In part one of this series my friend Pete and I started our Missouri trip with an amazing Thursday at Silver Dollar City. Friday’s park was one of Cedar Fair’s mid-tier parks, Worlds of Fun. Worlds of Fun opened in 1973 at the height of the regional park boom. Despite some dramatic changes since the park’s 1995 sale to Cedar Fair, Worlds of Fun still very much feels like a product of the 70s. Loosely themed to Jules Verne’s Around the World in 80 Days, the park is divided into various international regions such as Europa, Africa, and the Orient. These areas are more distinguished than I expected and are united by a streamlined 70s aesthetic. For coaster enthusiasts World of Fun features some impressive coasters including the tallest full-circuit coaster in the state, Mamba and the well regarded GCI woodie, Prowler. The biggest question for the two of us was how did this Cedar Fair property compare to it’s Ohio siblings.Continue reading “The Missouri Triangle: Part 2 – Worlds of Fun”
Last week we focused on Windjammer Surf Racers and how it was a product of Knott’s Berry Farm’s attempt to navigate the space between the family and thrill market. It faced the problem of Magic Mountain dominating the thrill market with major coaster additions, many of which we’ve discussed here, and Disneyland’s hyper detailed themed experiences. Northern California in the late 90s had a far less competitive theme park market. After the construction and runaway success of Tidal Wave in 1977 Marriott’s Great America, eventually Great America in 1985 and then Paramount’s Great America in 1993, had remained consistent with coaster trends. In 1986 they opened the wooden Grizzly, 1991 saw the addition of the B&M standup Vortex, and 1993 saw the addition of the still-beloved B&M invert Top Gun. These consistent additions, despite changes in ownership, resulted in a solid coaster collection any regional park could be proud of.Continue reading “Lost Coasters of California – Part 8: Invertigo”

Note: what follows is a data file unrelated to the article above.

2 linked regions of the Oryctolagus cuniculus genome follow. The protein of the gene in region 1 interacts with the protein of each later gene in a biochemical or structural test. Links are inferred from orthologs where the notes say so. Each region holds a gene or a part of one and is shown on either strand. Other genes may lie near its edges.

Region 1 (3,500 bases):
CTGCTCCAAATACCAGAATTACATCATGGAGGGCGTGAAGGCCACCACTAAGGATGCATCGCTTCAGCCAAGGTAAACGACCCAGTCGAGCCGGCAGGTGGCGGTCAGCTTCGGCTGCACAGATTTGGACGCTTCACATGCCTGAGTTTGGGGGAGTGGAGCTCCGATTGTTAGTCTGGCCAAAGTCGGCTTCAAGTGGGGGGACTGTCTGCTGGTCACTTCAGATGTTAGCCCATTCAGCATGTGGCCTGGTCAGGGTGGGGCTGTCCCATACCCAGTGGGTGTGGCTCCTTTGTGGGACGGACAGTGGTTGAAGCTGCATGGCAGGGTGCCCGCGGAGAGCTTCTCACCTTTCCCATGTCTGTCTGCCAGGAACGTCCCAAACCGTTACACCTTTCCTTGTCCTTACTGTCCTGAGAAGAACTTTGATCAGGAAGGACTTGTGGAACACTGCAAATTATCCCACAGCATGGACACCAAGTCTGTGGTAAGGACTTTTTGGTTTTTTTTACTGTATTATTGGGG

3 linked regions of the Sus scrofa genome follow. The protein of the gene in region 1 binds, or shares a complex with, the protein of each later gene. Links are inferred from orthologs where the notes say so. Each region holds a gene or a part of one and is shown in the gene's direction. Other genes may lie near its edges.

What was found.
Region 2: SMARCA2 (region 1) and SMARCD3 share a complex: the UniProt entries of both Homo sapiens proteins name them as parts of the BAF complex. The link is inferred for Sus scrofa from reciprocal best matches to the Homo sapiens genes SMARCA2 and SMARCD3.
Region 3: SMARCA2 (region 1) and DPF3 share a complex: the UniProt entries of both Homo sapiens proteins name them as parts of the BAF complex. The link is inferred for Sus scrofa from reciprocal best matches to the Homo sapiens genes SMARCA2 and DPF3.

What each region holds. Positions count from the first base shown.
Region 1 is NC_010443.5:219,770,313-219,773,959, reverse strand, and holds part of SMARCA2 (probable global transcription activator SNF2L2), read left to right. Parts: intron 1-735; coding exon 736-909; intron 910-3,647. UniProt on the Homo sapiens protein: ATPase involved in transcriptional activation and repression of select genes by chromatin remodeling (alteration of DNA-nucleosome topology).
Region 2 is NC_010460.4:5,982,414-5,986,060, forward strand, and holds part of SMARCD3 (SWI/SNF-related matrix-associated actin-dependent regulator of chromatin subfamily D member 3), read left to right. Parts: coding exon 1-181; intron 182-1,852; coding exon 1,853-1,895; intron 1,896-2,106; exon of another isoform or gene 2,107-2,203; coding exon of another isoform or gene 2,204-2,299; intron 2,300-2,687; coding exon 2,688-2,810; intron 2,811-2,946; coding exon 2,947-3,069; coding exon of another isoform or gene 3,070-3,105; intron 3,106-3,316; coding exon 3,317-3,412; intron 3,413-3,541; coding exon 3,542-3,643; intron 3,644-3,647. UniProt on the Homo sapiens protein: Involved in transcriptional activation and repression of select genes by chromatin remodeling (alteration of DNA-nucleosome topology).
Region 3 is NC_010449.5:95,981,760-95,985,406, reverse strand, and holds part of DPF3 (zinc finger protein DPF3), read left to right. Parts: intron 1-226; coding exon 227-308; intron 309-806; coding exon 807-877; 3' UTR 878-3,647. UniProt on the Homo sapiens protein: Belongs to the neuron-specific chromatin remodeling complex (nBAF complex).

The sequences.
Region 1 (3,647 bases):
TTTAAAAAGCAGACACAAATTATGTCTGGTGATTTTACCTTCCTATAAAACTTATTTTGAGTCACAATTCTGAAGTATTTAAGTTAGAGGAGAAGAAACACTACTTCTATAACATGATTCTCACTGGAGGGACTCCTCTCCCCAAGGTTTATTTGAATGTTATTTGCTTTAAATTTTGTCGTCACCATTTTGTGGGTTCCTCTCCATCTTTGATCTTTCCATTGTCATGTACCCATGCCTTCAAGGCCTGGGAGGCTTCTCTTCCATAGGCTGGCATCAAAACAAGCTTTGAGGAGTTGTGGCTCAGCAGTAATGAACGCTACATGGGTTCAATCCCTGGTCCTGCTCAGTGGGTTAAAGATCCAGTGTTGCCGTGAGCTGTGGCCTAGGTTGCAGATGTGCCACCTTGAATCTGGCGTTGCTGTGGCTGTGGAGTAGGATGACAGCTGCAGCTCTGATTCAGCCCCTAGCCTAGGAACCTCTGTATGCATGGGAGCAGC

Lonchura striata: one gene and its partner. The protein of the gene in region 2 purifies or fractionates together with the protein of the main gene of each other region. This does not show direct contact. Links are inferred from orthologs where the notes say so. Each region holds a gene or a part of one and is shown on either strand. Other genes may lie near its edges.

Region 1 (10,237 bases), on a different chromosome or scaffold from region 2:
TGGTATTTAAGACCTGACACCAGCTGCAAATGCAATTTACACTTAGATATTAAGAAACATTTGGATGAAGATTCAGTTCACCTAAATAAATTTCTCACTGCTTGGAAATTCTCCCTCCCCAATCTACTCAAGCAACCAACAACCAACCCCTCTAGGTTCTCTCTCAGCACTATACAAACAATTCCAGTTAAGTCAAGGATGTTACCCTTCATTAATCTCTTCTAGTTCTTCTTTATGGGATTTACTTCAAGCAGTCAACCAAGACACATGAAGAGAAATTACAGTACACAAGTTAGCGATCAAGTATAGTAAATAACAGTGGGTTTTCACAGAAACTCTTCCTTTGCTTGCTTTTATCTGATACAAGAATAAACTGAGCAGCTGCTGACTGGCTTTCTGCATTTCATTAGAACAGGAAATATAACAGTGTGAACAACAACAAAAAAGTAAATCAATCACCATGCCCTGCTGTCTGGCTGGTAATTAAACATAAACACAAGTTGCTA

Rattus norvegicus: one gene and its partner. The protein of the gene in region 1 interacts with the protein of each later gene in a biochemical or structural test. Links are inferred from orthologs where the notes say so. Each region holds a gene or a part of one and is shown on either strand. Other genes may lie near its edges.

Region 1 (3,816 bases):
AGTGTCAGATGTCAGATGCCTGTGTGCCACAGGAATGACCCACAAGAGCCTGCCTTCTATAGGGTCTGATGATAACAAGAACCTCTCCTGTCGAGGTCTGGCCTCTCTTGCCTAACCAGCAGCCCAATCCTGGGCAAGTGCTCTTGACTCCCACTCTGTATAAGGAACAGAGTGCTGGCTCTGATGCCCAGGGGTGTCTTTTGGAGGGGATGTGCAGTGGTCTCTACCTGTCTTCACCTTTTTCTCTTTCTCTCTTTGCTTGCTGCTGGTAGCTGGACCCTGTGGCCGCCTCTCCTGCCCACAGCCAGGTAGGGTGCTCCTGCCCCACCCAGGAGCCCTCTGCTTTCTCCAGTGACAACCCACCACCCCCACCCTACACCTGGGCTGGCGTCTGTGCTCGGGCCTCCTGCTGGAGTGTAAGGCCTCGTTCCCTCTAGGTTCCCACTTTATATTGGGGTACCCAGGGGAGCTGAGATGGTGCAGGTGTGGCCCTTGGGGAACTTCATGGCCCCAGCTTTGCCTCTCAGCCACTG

Today we’ll continue our series about the Spanish Theme Park History with the third article. Every two weeks we’re publishing one of eight articles about the history of thirteen Spanish amusement and theme parks. Some of them no longer exist, but some others are still operating and receiving guests nowadays. In this series, we travel in time through 168 years in theme park history, starting in 1853, to our days in 2021. In this article we’ll focus on two very special parks, the first one is Monte Igueldo, which still operates in the Spanish region of the Basque Country and, the second one, Parc d’Atraccions de Montjuïc, which was located in Barcelona.Continue reading “Spanish Theme Park History – Part 3: Monte Igueldo & Parc d’Atraccions de Montjuïc”
Sven: The Belgian parks got green lit to open on July 1st. What park did we choose to visit first? Well, only Bellewaerde opened with a new coaster this year so that made it easy to choose. You might not have heard of this sister park to Walibi Belgium, Walibi Holland and Parc Astérix but well, here’s your chance to discover the mini Busch Gardens/Animal Kingdom of Belgium.